An Armchair Mayor editorial by Mel Rothenburger.
ONE WEEK down, three to go.
So far, the B.C. provincial election has been a bit ho-hum, but the NDP grabbed momentum Monday (April 17, 2017) with an announcement on the walk-in clinic issue.
As leader John Horgan was in Burnaby unveiling a proposal to set up “urgent care centres,” Kamloops candidates Nancy Bepple and Barb Nederpel were simultaneously announcing it in Kamloops.
The NDP plan would establish what sounds very much like walk-in clinics on steroids — open longer hours and with teams of doctors, nurse practitioners and counsellors to provide a broader menu of care and resolve the biggest irritant with walk-ins, namely the lengthy wait times.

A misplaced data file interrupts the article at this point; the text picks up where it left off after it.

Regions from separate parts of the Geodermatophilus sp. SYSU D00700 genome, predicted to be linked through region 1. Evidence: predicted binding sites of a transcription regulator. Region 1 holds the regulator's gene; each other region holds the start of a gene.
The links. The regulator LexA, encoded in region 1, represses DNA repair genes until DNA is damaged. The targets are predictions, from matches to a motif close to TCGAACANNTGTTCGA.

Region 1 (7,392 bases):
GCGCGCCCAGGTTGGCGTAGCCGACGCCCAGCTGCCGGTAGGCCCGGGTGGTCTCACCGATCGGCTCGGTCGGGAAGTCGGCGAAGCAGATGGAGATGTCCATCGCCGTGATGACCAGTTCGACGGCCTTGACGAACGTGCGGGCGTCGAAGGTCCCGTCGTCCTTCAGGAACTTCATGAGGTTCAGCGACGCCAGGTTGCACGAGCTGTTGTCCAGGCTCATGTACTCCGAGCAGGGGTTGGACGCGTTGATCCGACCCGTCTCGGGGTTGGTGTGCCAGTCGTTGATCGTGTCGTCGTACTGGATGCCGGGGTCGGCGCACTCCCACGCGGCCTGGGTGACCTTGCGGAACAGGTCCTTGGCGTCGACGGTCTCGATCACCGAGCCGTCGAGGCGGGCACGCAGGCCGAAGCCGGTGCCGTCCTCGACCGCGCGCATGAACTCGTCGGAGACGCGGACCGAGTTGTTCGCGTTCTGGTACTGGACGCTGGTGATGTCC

So far, the idea hasn’t been costed, and it doesn’t answer the extreme shortage of family doctors. However, it sounds more attractive than the “science centre” approach offered by the Liberals, which still requires doctorless patients to wait on a list until a nurse practitioner is available.
And it gives the NDP a talking point on a problem the Liberals haven’t been able to solve, try as they may.
Green Party leader Andrew Weaver made a move of his own Monday, attacking another Liberal weak point — public discomfort with the way the governing party has conducted itself.
Weaver said the Greens would prohibit ministers from engaging in partisan fundraising, ban corporate, union and out-of-province donations, limit individual contributions and hire a public watchdog to oversee government advertising and communications.
Christy Clark and the Liberals, meanwhile, are on a “steady as she goes” course very much like their message in the last election — jobs and the economy. But what resonated last time around just sounds recycled this time.
As we enter Week Two, the two challengers are gaining momentum.